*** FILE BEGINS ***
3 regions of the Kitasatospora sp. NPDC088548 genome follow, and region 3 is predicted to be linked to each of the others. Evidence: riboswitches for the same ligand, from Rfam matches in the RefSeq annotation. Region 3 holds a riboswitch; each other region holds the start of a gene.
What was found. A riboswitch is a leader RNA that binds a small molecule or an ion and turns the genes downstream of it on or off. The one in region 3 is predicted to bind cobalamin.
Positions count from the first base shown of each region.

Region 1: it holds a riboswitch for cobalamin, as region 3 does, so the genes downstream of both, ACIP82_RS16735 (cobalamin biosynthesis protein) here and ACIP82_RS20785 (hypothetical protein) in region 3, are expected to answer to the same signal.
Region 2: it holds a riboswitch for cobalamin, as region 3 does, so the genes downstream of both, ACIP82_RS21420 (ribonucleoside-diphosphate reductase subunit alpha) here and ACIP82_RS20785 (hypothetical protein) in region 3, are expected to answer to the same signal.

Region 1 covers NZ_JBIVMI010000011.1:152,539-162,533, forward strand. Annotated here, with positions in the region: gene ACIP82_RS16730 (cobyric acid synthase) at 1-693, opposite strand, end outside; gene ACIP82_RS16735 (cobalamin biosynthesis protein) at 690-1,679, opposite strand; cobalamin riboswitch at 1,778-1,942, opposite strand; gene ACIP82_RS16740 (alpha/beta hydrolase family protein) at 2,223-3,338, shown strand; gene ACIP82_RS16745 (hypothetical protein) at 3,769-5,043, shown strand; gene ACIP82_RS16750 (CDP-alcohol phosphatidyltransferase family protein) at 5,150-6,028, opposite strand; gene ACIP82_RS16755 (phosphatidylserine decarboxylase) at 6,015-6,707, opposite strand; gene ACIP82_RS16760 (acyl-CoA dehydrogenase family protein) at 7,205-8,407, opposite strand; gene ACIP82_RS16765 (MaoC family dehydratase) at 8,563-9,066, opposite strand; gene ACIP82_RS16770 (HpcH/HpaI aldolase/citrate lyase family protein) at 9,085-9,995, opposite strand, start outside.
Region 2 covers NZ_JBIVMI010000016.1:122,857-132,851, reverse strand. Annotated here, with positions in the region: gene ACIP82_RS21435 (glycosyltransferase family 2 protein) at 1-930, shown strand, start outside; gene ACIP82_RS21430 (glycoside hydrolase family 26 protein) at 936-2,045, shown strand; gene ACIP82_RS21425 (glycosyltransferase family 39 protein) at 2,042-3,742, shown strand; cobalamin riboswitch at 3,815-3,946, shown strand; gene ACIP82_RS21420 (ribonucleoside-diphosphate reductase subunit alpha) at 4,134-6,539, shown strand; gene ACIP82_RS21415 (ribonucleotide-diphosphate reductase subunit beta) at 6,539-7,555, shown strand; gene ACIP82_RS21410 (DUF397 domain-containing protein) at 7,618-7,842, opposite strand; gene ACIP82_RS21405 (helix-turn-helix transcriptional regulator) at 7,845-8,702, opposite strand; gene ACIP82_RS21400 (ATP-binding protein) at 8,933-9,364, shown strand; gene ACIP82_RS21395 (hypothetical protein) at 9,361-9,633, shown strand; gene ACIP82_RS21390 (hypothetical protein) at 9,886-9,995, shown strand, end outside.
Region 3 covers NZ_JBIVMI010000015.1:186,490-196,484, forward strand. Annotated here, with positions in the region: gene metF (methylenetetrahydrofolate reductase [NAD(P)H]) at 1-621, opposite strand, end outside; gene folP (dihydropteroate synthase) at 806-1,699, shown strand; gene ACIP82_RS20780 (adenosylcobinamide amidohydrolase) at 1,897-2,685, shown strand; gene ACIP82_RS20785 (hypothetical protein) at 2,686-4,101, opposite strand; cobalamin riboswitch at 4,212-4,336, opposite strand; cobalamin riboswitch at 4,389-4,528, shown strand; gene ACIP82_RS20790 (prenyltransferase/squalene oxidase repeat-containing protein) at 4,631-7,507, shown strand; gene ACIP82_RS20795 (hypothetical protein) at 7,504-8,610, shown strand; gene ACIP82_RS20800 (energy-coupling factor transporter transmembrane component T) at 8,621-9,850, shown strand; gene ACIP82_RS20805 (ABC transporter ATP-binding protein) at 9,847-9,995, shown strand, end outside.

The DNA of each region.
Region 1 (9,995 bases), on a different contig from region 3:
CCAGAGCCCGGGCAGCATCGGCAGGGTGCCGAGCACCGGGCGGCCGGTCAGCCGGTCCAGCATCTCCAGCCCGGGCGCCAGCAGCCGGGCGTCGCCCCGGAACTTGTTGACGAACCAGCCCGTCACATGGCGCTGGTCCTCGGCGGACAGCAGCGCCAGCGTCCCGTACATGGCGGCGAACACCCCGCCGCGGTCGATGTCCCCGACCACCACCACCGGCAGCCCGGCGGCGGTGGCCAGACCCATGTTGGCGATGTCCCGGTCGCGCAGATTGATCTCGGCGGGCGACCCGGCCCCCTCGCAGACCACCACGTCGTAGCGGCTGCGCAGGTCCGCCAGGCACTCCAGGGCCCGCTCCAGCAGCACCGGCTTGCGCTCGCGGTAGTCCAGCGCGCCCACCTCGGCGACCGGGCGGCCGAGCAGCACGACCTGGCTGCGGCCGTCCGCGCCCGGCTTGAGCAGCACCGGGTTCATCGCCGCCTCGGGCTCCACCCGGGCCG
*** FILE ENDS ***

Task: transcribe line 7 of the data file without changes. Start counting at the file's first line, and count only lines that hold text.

Region 2 covers NZ_JBIVMI010000016.1:122,857-132,851, reverse strand. Annotated here, with positions in the region: gene ACIP82_RS21435 (glycosyltransferase family 2 protein) at 1-930, shown strand, start outside; gene ACIP82_RS21430 (glycoside hydrolase family 26 protein) at 936-2,045, shown strand; gene ACIP82_RS21425 (glycosyltransferase family 39 protein) at 2,042-3,742, shown strand; cobalamin riboswitch at 3,815-3,946, shown strand; gene ACIP82_RS21420 (ribonucleoside-diphosphate reductase subunit alpha) at 4,134-6,539, shown strand; gene ACIP82_RS21415 (ribonucleotide-diphosphate reductase subunit beta) at 6,539-7,555, shown strand; gene ACIP82_RS21410 (DUF397 domain-containing protein) at 7,618-7,842, opposite strand; gene ACIP82_RS21405 (helix-turn-helix transcriptional regulator) at 7,845-8,702, opposite strand; gene ACIP82_RS21400 (ATP-binding protein) at 8,933-9,364, shown strand; gene ACIP82_RS21395 (hypothetical protein) at 9,361-9,633, shown strand; gene ACIP82_RS21390 (hypothetical protein) at 9,886-9,995, shown strand, end outside.